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Lightly Toasted: Chronicles of the Friday Night Cocktail Club

pairing chef john's short ribs 
May 15, 2012 1:08 pm 
Updated: May 21, 2012 4:51 pm
So here it is, part one of my slightly boozy quest to pair wines with Chef John’s videos.

Today’s Episode: Curried Short Ribs and Cauliflower

My first pairing was a little crazy. I dove right into the deep end with this one: Garam masala-rubbed short ribs braised in a red curry sauce with cauliflower. So what is that? Kind of an Americanized version of an Indian and Thai composite recipe? Holy moly. Possibly not a genius choice to lead off with, but everything after this one should be easy, right?

So many dominant, type-A personality ingredients in this dish. Red wine-wise, my main concern here was the heat from the red curry paste--the spiciness could really murder a tannic red wine. So Cabernet Sauvignon, typically nice with a short rib, was out. For the reds, we went with a Zinfandel and an Italian blend with 60% Nero d'Avola, an Italian grape that can produce soft reds. The Zin we picked was all bright red berry and low tannin, but maybe a little high in alcohol (14.4%)—high alcohol also cringes in the heat.

Was it crazy to try a white wine with a beef dish? Maybe. But I chose Riesling for two reasons: one, the spices in the rub and the curry paste (a little sweetness in the Riesling will offset the heat) and, two, the coconut milk. Actually, three reasons: I had a bottle in the fridge. And Riesling is always my go-to white wine for Thai and Vietnamese food, also for Indian food, and there were elements of both in this dish. But pairing it with short ribs? That was maybe a stretch.

In the end, we put it all on the table. Literally, the reds and the whites, and let the best vin win.
And the results? First, I would have bet on the Zinfandel, which is a reliable choice with beef curries. But it was actually the Italian red that took the prize, hands down. The Italian was supple and with each bite and sip, layered itself in with the food, honestly and easily, without seeming to be crow-barring itself into the meal. It was friendly. It reminded me of a soft merlot—which I think could be a good choice as well.

The Zin, which I was so sure would work best, was actually just fine. I can’t say anything bad about it. In fact, if I had not had the Italian red to compare it to, I would have been no worse for the wear and probably very happy with the zin, possibly never noticing that the zin tasted just a little like a red berry soda compared to the subtle, more interesting adult-beverage qualities of the Italian red. The label of the Zin, by the way, says that it starts off "silky berry fruit and spice," yes, all true, and ends with a "sexy oak finish," which I’m slightly less clear on but probably explains the vanilla I was tasting, but only later, when I poured a wee sipper after dinner. As always, this wine created a completely different experience enjoyed apart from the wine. I liked it better away from the food, actually.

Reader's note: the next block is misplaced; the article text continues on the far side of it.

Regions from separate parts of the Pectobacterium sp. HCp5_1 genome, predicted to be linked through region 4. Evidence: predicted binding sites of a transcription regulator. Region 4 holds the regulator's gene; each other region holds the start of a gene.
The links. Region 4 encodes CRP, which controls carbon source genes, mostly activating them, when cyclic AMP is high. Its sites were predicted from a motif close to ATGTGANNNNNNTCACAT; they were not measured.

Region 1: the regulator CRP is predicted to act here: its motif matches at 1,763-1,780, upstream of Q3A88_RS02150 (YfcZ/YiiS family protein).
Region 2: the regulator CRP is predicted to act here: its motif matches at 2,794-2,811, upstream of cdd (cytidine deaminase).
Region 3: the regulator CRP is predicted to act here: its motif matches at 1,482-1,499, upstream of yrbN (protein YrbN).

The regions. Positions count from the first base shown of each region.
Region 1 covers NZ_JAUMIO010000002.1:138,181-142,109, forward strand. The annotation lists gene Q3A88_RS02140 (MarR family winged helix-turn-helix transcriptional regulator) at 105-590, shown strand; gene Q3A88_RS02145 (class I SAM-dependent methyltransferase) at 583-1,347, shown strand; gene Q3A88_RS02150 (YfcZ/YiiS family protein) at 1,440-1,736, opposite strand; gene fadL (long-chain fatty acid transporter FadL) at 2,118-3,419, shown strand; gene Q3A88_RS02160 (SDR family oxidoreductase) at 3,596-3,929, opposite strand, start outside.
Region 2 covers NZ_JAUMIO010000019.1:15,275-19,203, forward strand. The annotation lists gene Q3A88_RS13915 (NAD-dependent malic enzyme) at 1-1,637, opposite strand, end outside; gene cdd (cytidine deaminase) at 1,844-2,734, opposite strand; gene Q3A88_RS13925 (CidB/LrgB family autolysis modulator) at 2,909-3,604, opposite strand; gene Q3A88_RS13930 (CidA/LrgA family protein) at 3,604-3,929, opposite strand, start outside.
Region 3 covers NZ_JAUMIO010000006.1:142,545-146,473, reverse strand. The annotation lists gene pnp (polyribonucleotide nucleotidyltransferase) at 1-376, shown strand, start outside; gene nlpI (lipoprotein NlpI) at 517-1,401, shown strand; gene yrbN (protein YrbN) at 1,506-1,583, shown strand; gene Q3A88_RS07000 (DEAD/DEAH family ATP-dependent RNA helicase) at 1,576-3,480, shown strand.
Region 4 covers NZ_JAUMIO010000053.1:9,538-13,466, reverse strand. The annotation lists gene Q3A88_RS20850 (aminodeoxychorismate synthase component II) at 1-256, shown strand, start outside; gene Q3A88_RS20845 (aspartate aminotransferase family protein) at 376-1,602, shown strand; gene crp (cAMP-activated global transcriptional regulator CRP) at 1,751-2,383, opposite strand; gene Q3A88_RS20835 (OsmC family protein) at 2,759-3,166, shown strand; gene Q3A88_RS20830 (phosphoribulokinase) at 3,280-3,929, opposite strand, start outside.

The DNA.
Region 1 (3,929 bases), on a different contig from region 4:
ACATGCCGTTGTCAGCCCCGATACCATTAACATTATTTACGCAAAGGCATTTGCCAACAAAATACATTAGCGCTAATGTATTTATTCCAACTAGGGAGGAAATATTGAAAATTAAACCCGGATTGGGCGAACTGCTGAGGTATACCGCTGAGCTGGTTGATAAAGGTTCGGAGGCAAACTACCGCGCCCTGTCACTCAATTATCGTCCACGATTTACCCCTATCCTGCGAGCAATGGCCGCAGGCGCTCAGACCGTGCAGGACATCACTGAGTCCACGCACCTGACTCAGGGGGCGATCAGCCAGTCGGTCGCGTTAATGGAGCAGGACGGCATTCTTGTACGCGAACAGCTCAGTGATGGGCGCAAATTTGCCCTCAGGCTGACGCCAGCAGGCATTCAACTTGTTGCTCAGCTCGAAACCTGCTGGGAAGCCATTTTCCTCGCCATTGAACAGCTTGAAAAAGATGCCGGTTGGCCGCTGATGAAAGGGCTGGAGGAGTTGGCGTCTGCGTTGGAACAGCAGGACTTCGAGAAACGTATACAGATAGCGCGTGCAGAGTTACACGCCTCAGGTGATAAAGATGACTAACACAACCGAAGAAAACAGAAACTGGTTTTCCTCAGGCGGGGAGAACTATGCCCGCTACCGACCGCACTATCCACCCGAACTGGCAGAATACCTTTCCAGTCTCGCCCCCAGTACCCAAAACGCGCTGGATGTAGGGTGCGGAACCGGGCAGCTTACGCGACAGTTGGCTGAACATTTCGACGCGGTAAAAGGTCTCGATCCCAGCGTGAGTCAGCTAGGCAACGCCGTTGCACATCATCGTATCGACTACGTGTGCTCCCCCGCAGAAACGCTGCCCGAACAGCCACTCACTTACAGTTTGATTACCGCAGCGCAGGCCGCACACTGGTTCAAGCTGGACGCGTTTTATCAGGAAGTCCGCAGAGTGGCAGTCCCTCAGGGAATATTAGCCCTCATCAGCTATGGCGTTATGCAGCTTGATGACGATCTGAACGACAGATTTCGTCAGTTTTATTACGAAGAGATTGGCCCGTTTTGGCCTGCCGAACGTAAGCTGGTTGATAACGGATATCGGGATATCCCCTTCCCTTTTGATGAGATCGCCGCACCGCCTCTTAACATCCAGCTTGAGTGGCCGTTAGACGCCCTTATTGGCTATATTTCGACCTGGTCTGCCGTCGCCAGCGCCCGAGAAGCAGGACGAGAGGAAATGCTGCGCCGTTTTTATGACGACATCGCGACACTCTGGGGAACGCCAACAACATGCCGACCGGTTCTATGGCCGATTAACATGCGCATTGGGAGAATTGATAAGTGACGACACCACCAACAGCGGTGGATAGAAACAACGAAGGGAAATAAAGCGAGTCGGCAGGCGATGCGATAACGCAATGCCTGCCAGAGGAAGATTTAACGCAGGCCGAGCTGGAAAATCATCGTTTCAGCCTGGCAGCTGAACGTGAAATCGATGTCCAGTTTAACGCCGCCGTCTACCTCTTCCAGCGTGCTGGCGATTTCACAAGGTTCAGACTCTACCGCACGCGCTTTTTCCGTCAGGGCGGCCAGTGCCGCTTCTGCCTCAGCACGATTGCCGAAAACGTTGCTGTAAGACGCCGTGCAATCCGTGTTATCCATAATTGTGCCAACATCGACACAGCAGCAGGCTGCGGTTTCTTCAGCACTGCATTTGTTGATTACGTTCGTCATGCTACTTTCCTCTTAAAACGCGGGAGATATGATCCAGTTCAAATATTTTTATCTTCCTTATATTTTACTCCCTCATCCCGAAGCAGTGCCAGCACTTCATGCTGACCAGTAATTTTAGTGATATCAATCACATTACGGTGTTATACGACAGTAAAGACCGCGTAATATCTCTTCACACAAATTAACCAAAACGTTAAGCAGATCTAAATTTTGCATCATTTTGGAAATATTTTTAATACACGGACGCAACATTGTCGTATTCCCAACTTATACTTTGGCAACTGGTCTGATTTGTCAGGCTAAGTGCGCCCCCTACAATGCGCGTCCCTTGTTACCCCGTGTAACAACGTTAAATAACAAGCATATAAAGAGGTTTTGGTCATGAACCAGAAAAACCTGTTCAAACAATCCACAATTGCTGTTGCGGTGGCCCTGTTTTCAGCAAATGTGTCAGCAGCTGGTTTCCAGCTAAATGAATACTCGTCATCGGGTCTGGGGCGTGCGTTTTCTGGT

And what about that white wine? Surprisingly, the Riesling worked pretty well here, too. Balanced well between the sweet and the acidic, it could handle not only the spiciness of the curry and rub but the fatty, beefiness of the short rib. Again I would've been happy enough to drink this Riesling with my curried beef if I had not that Italian red whispering at me from two glasses down. I kept gravitating back to the Italian. And you know gravity, it’s the law. At one point, I was going to open a bottle of no-oak chardonnay, too. But I was told by SLS in no uncertain terms to knock it off.

Pairing Cheat Cheat:
Recipe: Curried Short Ribs Braised with Cauliflower
Pairing Champion: Cerasuolo di Vittoria Classico, 2007
Grapes: Nero d' Avola and Frappato
Place: Sicily, Italy
Price: $11

Stat Sheet for Other Contenders:
Wine: Columbia Winery, Small Lot Series, 2007
Grapes: Riesling
Place: Yakima Valley, WA
Price: $8

Wine: Four Vines OVC (Old Vine Cuvee), 2009
Grapes: Zinfandel
Place: California
Price: $10

Chef John's Curried Short Ribs and Cauliflower
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About Me
My wife and I and our two devilish kittens live on Capitol Hill in Seattle. A few years ago, I got a masters in gastronomy. I'm a food/wine writer. I’m also blogging about cocktails.
My favorite things to cook
We cook fairly simple dishes using fresh local ingredients that we pick up at the Seattle farmers market. My favorite thing is making a nice slow-braised or long-roasted something on a lazy Sunday afternoon. I like cooking with wine (in the dish and in the glass...and in the cook).
My favorite family cooking traditions
My mom never liked to cook, but she did well despite herself. Her mother, my omi, was from Munich and made delicious rouladen, sauerbraten and other traditional German and American dishes. Always bins and bins of home-baked cookies at Christmas. Wonderful rye bread. And beer. Opa would say, "Brotzeit ist die beste zeit."
My cooking triumphs
We’ve made the signature timpano dish from The Big Night a couple times. And for Thanksgiving 2007, we made Turducken. My wife and I are always volunteering to cook the big holiday meals with the family. We mix a signature cocktail, and get down to it.
My cooking tragedies
I made Thanksgiving Dinner for myself once when I was snowed-in in Denver. I nearly burned down the neighborhood.
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